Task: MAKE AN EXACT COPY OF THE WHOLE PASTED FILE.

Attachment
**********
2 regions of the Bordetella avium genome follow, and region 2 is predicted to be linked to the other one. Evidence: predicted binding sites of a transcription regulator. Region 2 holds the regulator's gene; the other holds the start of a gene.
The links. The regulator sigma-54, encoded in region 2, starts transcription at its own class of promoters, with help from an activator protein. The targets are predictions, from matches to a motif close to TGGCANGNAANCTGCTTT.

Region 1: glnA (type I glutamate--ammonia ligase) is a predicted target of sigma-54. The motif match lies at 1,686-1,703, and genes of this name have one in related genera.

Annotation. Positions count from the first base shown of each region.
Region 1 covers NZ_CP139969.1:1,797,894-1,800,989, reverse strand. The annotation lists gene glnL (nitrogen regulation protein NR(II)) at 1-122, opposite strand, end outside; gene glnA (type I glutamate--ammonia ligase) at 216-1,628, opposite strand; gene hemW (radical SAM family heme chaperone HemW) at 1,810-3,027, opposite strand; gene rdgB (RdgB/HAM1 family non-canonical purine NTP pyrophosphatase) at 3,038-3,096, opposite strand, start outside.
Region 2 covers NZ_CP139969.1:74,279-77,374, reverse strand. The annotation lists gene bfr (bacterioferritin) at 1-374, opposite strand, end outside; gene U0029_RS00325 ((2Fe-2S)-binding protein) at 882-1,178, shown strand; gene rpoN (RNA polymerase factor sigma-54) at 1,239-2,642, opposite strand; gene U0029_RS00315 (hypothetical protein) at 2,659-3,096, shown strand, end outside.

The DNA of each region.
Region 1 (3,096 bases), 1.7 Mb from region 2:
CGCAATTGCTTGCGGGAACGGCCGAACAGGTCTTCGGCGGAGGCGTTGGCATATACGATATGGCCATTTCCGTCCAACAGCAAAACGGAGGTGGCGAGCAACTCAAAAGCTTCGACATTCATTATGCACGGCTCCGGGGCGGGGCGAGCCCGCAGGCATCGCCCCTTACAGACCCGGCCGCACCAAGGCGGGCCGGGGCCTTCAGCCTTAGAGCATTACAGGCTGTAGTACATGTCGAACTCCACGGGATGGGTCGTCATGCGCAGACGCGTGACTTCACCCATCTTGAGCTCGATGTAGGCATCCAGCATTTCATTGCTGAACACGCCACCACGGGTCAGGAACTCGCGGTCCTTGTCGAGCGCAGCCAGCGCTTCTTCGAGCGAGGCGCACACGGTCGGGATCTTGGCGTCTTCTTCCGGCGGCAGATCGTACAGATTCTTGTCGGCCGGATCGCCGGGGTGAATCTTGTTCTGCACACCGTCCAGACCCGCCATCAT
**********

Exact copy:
2 regions of the Bordetella avium genome follow, and region 2 is predicted to be linked to the other one. Evidence: predicted binding sites of a transcription regulator. Region 2 holds the regulator's gene; the other holds the start of a gene.
The links. The regulator sigma-54, encoded in region 2, starts transcription at its own class of promoters, with help from an activator protein. The targets are predictions, from matches to a motif close to TGGCANGNAANCTGCTTT.

Region 1: glnA (type I glutamate--ammonia ligase) is a predicted target of sigma-54. The motif match lies at 1,686-1,703, and genes of this name have one in related genera.

Annotation. Positions count from the first base shown of each region.
Region 1 covers NZ_CP139969.1:1,797,894-1,800,989, reverse strand. The annotation lists gene glnL (nitrogen regulation protein NR(II)) at 1-122, opposite strand, end outside; gene glnA (type I glutamate--ammonia ligase) at 216-1,628, opposite strand; gene hemW (radical SAM family heme chaperone HemW) at 1,810-3,027, opposite strand; gene rdgB (RdgB/HAM1 family non-canonical purine NTP pyrophosphatase) at 3,038-3,096, opposite strand, start outside.
Region 2 covers NZ_CP139969.1:74,279-77,374, reverse strand. The annotation lists gene bfr (bacterioferritin) at 1-374, opposite strand, end outside; gene U0029_RS00325 ((2Fe-2S)-binding protein) at 882-1,178, shown strand; gene rpoN (RNA polymerase factor sigma-54) at 1,239-2,642, opposite strand; gene U0029_RS00315 (hypothetical protein) at 2,659-3,096, shown strand, end outside.

The DNA of each region.
Region 1 (3,096 bases), 1.7 Mb from region 2:
CGCAATTGCTTGCGGGAACGGCCGAACAGGTCTTCGGCGGAGGCGTTGGCATATACGATATGGCCATTTCCGTCCAACAGCAAAACGGAGGTGGCGAGCAACTCAAAAGCTTCGACATTCATTATGCACGGCTCCGGGGCGGGGCGAGCCCGCAGGCATCGCCCCTTACAGACCCGGCCGCACCAAGGCGGGCCGGGGCCTTCAGCCTTAGAGCATTACAGGCTGTAGTACATGTCGAACTCCACGGGATGGGTCGTCATGCGCAGACGCGTGACTTCACCCATCTTGAGCTCGATGTAGGCATCCAGCATTTCATTGCTGAACACGCCACCACGGGTCAGGAACTCGCGGTCCTTGTCGAGCGCAGCCAGCGCTTCTTCGAGCGAGGCGCACACGGTCGGGATCTTGGCGTCTTCTTCCGGCGGCAGATCGTACAGATTCTTGTCGGCCGGATCGCCGGGGTGAATCTTGTTCTGCACACCGTCCAGACCCGCCATCAT